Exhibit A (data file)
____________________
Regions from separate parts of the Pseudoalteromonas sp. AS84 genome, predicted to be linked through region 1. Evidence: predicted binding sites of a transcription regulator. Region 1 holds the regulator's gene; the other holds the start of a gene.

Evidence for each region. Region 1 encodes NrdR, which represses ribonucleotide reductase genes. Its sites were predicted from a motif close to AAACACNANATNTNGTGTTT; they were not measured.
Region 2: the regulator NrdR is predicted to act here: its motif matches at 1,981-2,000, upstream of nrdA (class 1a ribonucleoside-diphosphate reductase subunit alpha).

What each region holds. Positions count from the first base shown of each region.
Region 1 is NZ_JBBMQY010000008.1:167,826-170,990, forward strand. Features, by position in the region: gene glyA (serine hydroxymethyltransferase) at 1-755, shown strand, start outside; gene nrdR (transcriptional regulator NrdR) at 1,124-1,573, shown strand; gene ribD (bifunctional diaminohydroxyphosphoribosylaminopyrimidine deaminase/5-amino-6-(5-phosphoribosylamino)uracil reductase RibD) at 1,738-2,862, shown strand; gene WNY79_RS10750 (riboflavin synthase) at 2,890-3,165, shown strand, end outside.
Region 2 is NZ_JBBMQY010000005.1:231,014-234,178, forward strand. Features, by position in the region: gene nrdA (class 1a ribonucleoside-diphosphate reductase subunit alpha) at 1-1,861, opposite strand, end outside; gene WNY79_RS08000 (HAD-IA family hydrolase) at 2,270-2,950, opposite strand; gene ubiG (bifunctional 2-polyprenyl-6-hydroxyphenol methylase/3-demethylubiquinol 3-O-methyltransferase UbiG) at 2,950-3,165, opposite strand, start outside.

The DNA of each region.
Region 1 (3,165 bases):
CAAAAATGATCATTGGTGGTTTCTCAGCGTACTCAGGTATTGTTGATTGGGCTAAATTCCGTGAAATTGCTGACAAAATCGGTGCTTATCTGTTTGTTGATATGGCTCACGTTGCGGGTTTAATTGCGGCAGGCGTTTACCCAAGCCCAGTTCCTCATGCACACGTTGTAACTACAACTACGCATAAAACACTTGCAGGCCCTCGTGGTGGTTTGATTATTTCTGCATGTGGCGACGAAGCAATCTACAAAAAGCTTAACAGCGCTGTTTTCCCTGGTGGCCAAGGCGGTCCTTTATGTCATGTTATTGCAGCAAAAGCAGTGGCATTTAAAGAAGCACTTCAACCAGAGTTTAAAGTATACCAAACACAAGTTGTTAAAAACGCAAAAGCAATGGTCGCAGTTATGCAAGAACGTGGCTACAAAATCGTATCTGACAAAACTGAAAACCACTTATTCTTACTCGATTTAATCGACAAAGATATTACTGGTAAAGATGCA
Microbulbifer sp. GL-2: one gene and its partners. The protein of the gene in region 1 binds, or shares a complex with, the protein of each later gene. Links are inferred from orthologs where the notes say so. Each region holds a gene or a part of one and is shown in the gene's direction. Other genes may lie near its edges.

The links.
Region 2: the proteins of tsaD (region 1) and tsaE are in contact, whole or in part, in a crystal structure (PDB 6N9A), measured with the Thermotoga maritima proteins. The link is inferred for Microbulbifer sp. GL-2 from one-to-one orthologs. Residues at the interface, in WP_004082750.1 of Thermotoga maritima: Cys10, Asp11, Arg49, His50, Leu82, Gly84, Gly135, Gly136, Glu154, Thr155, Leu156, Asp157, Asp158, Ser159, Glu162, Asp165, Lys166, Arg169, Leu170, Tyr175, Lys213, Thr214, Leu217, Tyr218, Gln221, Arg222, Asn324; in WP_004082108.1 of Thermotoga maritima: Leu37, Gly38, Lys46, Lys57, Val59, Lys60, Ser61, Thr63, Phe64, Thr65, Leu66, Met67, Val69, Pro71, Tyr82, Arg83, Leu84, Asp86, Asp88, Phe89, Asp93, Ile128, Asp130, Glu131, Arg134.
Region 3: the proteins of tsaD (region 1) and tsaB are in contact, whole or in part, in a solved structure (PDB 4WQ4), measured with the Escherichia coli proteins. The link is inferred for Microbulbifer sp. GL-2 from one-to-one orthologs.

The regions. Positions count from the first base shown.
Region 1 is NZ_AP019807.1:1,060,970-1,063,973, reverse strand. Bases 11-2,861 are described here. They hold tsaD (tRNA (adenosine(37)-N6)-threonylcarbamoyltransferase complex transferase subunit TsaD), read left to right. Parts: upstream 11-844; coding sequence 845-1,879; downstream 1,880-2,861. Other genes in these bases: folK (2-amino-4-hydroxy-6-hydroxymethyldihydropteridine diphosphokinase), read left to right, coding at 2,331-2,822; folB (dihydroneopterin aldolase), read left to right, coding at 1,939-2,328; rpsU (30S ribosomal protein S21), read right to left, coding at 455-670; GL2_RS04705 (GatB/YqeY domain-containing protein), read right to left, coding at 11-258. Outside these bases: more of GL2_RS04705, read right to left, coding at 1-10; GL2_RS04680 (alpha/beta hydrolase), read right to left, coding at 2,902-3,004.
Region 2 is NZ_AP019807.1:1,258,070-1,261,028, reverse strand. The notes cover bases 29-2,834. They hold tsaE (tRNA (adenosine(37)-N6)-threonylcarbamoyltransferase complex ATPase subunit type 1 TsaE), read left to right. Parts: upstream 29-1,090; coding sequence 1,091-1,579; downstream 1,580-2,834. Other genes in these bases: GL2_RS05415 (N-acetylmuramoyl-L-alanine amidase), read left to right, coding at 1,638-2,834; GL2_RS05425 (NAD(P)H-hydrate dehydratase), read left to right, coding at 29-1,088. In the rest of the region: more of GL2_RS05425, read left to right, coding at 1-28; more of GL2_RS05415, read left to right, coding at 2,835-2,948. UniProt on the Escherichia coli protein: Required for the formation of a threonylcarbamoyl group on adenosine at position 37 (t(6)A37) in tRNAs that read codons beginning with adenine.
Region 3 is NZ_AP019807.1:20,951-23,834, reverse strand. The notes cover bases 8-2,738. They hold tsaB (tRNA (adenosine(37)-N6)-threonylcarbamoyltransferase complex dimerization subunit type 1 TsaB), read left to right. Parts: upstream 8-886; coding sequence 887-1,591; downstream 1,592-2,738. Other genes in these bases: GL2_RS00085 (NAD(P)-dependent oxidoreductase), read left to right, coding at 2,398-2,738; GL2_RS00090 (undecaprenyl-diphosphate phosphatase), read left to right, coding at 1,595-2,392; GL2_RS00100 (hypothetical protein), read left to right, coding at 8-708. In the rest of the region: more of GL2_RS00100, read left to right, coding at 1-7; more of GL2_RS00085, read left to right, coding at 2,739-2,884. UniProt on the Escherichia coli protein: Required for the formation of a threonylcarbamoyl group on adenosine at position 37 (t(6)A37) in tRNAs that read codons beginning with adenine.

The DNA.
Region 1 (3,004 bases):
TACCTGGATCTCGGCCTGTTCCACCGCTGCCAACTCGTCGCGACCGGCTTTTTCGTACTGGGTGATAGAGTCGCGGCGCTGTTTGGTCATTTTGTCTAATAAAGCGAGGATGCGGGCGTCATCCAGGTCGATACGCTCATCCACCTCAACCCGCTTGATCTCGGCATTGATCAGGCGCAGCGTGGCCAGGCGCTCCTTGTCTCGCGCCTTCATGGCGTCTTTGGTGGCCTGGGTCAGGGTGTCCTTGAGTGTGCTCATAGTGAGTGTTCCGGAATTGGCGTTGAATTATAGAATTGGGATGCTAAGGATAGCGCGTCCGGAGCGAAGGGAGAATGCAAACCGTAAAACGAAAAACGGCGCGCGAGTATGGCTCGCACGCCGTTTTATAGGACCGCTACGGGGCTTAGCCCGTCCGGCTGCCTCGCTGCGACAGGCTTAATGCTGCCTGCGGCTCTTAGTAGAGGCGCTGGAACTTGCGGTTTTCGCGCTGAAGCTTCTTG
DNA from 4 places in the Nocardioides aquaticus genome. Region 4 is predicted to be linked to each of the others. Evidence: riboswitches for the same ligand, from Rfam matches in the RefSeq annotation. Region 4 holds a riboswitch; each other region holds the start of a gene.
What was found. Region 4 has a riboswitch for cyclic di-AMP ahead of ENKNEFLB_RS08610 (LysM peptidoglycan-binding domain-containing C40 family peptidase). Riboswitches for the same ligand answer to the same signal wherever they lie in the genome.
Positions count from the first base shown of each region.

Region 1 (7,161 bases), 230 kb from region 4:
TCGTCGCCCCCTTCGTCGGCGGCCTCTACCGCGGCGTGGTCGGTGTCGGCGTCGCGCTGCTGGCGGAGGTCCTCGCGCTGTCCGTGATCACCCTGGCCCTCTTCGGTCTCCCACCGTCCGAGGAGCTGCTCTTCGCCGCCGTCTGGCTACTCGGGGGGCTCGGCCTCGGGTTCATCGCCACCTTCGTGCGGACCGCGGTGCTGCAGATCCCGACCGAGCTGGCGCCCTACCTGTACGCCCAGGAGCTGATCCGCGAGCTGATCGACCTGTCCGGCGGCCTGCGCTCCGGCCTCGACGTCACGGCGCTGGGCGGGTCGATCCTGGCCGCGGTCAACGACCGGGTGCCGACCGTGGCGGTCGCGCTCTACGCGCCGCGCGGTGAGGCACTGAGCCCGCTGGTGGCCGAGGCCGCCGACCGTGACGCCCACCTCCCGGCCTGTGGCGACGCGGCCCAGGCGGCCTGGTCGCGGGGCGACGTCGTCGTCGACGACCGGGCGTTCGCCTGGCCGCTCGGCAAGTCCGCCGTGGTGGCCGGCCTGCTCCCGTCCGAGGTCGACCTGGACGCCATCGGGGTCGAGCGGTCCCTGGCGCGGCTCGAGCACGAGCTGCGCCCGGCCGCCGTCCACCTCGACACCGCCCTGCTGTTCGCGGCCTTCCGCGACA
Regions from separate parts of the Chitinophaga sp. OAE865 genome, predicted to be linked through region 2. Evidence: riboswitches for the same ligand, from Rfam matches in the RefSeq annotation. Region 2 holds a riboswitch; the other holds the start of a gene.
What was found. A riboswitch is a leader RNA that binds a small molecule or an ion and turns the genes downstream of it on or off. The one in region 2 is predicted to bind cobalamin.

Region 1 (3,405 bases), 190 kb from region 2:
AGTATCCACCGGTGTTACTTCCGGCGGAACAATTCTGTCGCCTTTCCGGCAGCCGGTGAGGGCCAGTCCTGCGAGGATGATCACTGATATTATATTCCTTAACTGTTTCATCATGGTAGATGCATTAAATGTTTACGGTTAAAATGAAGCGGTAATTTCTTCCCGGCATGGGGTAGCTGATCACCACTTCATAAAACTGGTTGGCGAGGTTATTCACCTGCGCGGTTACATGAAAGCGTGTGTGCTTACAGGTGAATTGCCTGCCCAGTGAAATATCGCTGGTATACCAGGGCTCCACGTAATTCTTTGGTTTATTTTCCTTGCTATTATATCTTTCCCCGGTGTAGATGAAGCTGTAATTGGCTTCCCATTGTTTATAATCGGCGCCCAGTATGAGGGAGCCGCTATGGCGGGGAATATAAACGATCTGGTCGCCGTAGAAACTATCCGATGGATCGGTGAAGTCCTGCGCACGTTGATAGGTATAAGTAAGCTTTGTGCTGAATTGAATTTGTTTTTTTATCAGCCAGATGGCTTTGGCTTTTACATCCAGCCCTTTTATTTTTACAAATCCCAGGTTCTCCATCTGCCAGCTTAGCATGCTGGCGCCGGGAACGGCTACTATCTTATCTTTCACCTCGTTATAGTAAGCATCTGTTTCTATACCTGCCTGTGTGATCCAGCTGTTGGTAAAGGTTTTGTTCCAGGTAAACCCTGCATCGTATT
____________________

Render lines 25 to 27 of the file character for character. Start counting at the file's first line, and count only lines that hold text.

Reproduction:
TCGTCGCCCCCTTCGTCGGCGGCCTCTACCGCGGCGTGGTCGGTGTCGGCGTCGCGCTGCTGGCGGAGGTCCTCGCGCTGTCCGTGATCACCCTGGCCCTCTTCGGTCTCCCACCGTCCGAGGAGCTGCTCTTCGCCGCCGTCTGGCTACTCGGGGGGCTCGGCCTCGGGTTCATCGCCACCTTCGTGCGGACCGCGGTGCTGCAGATCCCGACCGAGCTGGCGCCCTACCTGTACGCCCAGGAGCTGATCCGCGAGCTGATCGACCTGTCCGGCGGCCTGCGCTCCGGCCTCGACGTCACGGCGCTGGGCGGGTCGATCCTGGCCGCGGTCAACGACCGGGTGCCGACCGTGGCGGTCGCGCTCTACGCGCCGCGCGGTGAGGCACTGAGCCCGCTGGTGGCCGAGGCCGCCGACCGTGACGCCCACCTCCCGGCCTGTGGCGACGCGGCCCAGGCGGCCTGGTCGCGGGGCGACGTCGTCGTCGACGACCGGGCGTTCGCCTGGCCGCTCGGCAAGTCCGCCGTGGTGGCCGGCCTGCTCCCGTCCGAGGTCGACCTGGACGCCATCGGGGTCGAGCGGTCCCTGGCGCGGCTCGAGCACGAGCTGCGCCCGGCCGCCGTCCACCTCGACACCGCCCTGCTGTTCGCGGCCTTCCGCGACA
Regions from separate parts of the Chitinophaga sp. OAE865 genome, predicted to be linked through region 2. Evidence: riboswitches for the same ligand, from Rfam matches in the RefSeq annotation. Region 2 holds a riboswitch; the other holds the start of a gene.
What was found. A riboswitch is a leader RNA that binds a small molecule or an ion and turns the genes downstream of it on or off. The one in region 2 is predicted to bind cobalamin.